62 percent support new health care legislation, not Barack Obama's particular plan

The Truth-O-Meter Says:

"A new poll shows 62 percent support the president's plan to reform health care. That means ... letting you choose between keeping the private insurance you have and a public health insurance plan."

Americans United for Change on Sunday, June 14th, 2009 in an Internet ad
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FALSE.

It's true that polls show solid majorities of the American public think the health care system needs change.

But there's a big difference between general support for health care legislation and the particulars of Obama's plan. The ad from Americans United for Change cites a Diageo Hotline Poll of June 10, 2009, saying that it showed 62 percent support for "the president's plan to reform health care." The actual question was this: "Do you support or oppose Congress and the president enacting a major overhaul of the U.S. health care system?" That question gauges whether people broadly support the president and Congress working together to change health care. (The poll was a random sample of 800 registered voters, and the Hotline is part of the nonpartisan news group National Journal.)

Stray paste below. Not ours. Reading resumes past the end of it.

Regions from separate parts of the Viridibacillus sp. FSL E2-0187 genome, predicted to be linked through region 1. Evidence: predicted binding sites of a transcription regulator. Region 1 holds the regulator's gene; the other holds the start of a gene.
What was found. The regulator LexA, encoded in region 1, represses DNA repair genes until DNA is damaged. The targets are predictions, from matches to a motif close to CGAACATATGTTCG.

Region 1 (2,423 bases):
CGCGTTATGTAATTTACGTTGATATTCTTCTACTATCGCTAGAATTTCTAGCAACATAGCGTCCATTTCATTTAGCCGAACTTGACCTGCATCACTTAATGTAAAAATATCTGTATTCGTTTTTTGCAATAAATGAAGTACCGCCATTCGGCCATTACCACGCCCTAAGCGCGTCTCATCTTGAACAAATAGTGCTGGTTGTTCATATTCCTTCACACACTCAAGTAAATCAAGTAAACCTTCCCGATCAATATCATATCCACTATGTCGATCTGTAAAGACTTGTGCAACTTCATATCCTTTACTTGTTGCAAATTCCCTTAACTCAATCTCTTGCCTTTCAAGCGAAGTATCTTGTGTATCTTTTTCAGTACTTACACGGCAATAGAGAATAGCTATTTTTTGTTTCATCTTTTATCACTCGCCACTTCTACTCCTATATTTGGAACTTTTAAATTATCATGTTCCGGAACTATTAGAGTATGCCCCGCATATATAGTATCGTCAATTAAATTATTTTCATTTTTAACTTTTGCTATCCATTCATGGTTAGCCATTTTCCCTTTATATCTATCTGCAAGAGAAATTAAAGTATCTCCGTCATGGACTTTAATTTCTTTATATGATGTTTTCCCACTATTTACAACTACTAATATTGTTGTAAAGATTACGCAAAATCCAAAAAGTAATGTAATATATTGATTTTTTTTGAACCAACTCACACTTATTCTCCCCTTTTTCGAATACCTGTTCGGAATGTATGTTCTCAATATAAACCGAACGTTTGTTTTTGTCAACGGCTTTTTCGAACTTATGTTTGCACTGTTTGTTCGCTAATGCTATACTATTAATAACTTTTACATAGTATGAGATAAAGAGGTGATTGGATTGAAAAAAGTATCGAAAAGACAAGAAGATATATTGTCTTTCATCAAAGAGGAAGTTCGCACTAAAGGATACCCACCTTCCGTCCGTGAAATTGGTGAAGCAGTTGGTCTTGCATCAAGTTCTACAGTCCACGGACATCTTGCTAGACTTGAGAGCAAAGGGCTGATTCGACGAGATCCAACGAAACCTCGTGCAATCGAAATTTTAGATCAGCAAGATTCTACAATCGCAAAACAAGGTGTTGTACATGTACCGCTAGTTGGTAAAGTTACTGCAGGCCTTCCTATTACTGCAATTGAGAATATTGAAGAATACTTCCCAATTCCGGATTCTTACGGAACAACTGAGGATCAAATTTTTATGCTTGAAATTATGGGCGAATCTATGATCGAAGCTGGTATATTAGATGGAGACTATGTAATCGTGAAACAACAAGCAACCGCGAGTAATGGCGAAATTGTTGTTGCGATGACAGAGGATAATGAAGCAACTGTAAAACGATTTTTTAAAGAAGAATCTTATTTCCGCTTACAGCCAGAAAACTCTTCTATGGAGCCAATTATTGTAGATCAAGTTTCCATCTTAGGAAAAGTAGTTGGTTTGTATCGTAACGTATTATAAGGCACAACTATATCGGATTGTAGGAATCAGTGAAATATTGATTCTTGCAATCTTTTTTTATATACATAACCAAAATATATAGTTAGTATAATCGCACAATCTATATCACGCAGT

But the ad repeatedly cites the number in a misleading way. It makes it sound as if the 62 percent singled out the president's plan for support. It further distorts the poll by saying that same 62 percent backs a public health insurance plan, sometimes referred to as a public option. When the ad mentions the public option, a big "62%" flashes on the screen.
Well, it is a political ad. So, 'barely true' is generally acceptable, but false; that's pretty bad.

Politifact should have their own TV show with a big Truth-O-Meter.